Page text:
Tom Dickinson, left, former Dean of Science, and Trevor Goward, naturalist, lichenologist and TRU donor. Photo courtesy of TRU

New research centre encourages biodiversity studies

An grand-opening event will take place virtually on Nov. 24 for the new Wells Gray Education and Research Centre in Upper Clearwater

The Wells Gray Education and Research Centre in Upper Clearwater will be officially open by the end of November.

An official opening event will be held virtually on Nov. 24 by key university and community leaders. Starting at 1 p.m., the event will “explore the importance of this centre for ecological research,” according to a press release from Thompson Rivers University.

“The Wells Gray Education and Research Centre is truly a gem in this district of the Thompson-Nicola Regional District,” said TNRD director for Area A, Carol Schaffer.

“I know that this new building will help draw even more tourists and researchers alike to see the unique biodiversity in the area.”

The site includes land and buildings associated with the Upper Clearwater School that has been operated by TRU since 1992. This new addition adds a 2,345-square-foot building, replacing the old schoolhouse as the main centre.

Nestled at the edge of Wells Gray Provincial Park, the education and research centre will accommodate year-round visits to the area known for its unique biodiversity.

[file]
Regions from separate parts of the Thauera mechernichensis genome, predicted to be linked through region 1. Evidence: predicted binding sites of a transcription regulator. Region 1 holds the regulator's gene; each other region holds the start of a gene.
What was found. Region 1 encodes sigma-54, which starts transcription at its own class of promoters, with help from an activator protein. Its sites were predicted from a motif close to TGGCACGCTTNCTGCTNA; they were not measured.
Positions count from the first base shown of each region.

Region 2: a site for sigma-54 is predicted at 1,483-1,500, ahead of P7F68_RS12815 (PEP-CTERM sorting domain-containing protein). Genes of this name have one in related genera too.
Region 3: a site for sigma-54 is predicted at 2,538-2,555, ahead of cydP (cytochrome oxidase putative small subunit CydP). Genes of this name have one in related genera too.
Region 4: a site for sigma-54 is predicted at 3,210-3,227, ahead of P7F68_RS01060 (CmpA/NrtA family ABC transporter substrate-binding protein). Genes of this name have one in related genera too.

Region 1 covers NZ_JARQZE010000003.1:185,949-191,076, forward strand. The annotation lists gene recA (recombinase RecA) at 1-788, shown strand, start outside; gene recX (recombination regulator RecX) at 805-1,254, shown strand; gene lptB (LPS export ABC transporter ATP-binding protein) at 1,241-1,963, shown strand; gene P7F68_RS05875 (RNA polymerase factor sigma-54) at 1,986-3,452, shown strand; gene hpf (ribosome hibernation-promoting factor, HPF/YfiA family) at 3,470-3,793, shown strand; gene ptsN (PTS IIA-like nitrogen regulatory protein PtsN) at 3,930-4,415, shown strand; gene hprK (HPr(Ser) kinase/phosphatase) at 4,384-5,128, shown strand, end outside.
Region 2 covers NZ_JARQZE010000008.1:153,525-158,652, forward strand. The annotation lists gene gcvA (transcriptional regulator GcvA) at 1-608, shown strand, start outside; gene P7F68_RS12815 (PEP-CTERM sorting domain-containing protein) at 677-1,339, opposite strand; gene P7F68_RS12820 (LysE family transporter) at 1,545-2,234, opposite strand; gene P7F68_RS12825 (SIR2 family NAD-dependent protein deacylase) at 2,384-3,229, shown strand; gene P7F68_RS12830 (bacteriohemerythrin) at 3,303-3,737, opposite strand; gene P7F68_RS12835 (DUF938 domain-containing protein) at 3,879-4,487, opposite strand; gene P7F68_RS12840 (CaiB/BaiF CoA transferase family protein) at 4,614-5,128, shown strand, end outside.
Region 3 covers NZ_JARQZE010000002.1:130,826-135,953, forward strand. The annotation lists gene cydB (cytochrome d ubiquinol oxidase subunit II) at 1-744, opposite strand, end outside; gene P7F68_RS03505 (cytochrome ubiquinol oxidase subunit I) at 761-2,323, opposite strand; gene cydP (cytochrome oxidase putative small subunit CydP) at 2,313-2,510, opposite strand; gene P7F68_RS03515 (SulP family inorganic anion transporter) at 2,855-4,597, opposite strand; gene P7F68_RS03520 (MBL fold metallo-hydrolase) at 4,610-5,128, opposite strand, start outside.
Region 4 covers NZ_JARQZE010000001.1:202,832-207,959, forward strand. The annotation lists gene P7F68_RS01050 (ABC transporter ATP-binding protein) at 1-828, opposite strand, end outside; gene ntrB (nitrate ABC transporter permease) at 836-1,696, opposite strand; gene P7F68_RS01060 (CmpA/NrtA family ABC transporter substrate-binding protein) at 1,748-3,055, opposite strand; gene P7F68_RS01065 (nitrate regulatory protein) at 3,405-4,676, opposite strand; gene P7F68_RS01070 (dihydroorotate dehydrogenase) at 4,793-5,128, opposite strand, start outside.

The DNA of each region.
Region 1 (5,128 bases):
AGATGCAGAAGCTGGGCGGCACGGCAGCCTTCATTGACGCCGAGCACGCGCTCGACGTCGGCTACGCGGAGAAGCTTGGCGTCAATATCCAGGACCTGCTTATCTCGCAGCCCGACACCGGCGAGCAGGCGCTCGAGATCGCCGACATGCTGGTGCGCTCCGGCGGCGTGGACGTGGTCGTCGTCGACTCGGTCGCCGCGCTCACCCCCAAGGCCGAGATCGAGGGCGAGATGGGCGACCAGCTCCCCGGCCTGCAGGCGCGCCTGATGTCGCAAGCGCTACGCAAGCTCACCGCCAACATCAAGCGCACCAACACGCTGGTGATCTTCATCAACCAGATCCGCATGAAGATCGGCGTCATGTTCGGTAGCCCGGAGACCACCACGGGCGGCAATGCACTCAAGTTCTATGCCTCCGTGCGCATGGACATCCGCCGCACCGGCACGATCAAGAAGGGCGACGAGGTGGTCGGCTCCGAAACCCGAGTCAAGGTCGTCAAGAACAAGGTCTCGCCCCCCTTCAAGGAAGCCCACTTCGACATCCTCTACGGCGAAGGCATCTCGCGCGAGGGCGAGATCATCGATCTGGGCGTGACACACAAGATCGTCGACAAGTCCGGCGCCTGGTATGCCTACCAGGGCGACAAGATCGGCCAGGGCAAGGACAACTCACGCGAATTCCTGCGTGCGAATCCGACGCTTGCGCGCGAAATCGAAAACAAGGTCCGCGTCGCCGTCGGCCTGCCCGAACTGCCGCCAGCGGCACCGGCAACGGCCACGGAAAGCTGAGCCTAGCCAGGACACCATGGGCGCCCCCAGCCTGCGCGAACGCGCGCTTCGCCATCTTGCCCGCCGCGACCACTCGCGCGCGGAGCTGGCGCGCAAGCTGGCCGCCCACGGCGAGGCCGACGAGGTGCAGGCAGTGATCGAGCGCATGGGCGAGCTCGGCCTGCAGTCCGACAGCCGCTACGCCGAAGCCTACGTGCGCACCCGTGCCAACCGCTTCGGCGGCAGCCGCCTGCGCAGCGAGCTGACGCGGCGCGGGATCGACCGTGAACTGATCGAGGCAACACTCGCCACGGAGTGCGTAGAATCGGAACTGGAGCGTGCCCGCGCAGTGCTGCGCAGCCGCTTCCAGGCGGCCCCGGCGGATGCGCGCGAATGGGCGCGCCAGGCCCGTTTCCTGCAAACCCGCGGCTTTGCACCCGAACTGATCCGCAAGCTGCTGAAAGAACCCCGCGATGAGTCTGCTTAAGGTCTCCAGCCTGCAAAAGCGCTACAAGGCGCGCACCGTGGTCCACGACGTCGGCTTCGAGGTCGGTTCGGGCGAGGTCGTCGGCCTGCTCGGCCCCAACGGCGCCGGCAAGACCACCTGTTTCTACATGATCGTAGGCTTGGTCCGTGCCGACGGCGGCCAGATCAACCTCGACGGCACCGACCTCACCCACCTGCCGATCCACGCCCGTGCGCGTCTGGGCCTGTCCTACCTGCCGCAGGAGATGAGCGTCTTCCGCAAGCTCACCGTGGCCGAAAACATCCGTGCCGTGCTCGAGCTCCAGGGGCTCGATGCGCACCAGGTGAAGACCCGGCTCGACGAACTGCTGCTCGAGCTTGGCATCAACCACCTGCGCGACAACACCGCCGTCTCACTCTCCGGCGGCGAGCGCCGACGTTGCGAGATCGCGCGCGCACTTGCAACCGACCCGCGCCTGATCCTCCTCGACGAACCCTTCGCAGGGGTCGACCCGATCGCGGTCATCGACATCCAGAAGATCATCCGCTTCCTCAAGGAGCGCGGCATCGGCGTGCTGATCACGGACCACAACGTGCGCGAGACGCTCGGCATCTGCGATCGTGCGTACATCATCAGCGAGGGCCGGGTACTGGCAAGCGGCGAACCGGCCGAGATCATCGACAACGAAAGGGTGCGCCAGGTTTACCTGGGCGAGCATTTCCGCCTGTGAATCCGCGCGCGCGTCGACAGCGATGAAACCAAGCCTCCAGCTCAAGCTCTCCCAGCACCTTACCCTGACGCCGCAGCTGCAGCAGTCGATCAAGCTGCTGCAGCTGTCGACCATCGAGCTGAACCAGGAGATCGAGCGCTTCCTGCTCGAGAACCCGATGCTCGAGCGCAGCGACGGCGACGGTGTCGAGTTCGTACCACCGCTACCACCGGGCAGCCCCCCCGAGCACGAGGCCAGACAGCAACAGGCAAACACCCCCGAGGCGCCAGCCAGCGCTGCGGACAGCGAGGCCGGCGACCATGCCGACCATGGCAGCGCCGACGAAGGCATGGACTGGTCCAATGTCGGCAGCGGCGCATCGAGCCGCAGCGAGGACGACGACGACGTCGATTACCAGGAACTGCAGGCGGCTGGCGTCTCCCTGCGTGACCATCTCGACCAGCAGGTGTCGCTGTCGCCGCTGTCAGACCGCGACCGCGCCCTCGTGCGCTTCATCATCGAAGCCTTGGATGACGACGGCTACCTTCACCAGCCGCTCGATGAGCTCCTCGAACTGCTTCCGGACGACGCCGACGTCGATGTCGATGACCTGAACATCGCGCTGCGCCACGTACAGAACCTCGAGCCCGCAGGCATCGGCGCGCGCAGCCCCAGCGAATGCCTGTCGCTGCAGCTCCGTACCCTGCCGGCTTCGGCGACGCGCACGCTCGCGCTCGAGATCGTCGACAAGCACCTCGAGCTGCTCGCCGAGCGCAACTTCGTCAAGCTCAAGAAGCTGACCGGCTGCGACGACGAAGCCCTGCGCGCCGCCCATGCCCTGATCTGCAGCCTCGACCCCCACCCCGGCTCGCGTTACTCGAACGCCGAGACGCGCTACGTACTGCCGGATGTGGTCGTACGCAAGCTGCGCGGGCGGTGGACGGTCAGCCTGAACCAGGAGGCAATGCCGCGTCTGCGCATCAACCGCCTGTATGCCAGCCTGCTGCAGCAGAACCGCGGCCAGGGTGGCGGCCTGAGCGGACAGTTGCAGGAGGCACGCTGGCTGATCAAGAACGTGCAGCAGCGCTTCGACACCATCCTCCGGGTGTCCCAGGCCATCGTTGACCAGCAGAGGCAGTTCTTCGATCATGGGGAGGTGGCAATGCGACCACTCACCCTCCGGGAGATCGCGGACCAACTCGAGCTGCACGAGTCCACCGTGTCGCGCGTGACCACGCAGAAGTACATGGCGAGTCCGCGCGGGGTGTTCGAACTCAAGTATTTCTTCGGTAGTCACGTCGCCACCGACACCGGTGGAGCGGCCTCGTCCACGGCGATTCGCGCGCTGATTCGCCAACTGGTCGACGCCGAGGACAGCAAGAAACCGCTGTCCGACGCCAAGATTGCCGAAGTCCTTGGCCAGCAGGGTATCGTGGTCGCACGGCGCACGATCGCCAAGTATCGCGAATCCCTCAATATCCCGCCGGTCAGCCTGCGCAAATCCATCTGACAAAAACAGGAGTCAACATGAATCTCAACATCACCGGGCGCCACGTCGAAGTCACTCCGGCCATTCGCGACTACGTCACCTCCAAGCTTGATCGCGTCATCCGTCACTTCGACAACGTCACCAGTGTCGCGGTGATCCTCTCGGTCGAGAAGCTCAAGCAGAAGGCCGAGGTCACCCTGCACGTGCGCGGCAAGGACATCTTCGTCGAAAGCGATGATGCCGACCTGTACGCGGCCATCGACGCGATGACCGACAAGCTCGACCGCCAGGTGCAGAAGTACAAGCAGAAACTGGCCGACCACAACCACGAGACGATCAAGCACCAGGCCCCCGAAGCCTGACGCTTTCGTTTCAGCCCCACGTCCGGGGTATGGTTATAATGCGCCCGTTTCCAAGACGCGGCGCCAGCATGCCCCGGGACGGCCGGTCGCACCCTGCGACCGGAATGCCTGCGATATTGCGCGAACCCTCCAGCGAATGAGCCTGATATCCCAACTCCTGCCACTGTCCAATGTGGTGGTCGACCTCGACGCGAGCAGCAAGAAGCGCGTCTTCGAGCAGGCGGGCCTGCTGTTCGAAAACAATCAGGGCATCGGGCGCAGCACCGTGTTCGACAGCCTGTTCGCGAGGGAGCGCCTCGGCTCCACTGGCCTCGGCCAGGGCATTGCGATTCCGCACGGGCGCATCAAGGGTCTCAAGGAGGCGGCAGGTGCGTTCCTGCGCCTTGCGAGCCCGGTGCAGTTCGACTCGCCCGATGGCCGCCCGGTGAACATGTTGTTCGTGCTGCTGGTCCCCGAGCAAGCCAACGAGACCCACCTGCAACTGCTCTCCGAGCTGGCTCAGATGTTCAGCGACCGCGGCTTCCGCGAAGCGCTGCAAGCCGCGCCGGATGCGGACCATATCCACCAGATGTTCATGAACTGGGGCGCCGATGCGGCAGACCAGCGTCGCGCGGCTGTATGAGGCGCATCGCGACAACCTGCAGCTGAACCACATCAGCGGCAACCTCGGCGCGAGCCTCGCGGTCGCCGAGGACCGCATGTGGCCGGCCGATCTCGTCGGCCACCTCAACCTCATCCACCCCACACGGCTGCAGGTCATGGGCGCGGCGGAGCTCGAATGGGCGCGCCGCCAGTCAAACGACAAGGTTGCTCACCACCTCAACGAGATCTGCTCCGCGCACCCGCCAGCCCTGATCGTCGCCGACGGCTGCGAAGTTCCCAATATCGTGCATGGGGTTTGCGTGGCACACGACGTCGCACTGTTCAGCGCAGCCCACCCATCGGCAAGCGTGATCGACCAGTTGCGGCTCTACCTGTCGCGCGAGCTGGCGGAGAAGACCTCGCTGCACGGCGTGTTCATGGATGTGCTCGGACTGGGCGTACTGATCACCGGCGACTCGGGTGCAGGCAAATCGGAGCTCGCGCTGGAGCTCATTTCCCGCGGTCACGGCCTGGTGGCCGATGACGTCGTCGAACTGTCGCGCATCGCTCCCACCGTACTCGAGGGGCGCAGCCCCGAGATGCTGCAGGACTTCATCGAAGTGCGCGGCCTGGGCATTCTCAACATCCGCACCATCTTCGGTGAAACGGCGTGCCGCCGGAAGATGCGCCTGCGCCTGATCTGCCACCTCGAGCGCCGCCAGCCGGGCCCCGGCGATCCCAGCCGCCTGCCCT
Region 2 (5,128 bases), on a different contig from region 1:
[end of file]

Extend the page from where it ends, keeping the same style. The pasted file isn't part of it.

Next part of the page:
“The Wells Gray Research and Education Centre is located on the unceded Secwepemc lands of the Simpcwul’ecw and Tsq’escenemc,” said Simpcw Chief Shelly Loring.

“The use, occupancy and landmarks left by Secwepemc ancestors, lends to the uniqueness of this education centre. Simpcw also recognizes the unique biodiversity surrounding the area of where the centre is located.

“Simpcw are proud that their territorial lands will be utilized to further enhance the knowledge and respect for our territories and culture.”

An estimated cost of $861,000 went towards building the new centre with funds obtained as gifts and through various grants and contributions. Donors include Ken Lepin, Trevor Goward, Helen Knight, the Wells Gray Community Forest Corporation, Roland and Anne Neave and TRU Faculty of Science.

In addition, significant contributions from Horizon North Logistics made the project a reality, said the release.

Located in British Columbia’s fourth-largest park, students will be able to study in a destination made famous for tourism and research and as a result, the site has a great deal of research potential for students and researchers from a wide array of disciplines.

“Over the past 25 years, TRU’s Education and Research Centre has provided hundreds of students with memorable, hands-on experience with Wells Gray’s wildlife and all of the treasures that the park protects,” said former Faculty of Science dean and current faculty member in Biological Sciences, Tom Dickinson.

“These new facilities will allow even more future students to benefit from the unique learning opportunities that this place offers.”

The new centre is wheelchair-accessible and features meeting, classroom and dining spaces, as well as a kitchen and sleeping quarters for 20.

The area surrounding the centre is a major habitat for mountain caribou and forms part of the migration route for grizzlies in B.C. There are an estimated 15,000 grizzly bears in the province, representing nearly one-quarter of North America’s grizzly bear population.

“As someone who worked in Wells Gray Provincial Park for 30 years, I have a deep love for this awe-inspiring place,” said Mayor Merlin Blackwell.

“Having TRU’s new Wells Gray Education and Research Centre up and running will do wonders to enhance understanding of the park, and will hopefully give TRU students a little piece of the wonder I experienced in my time in Wells Gray.”

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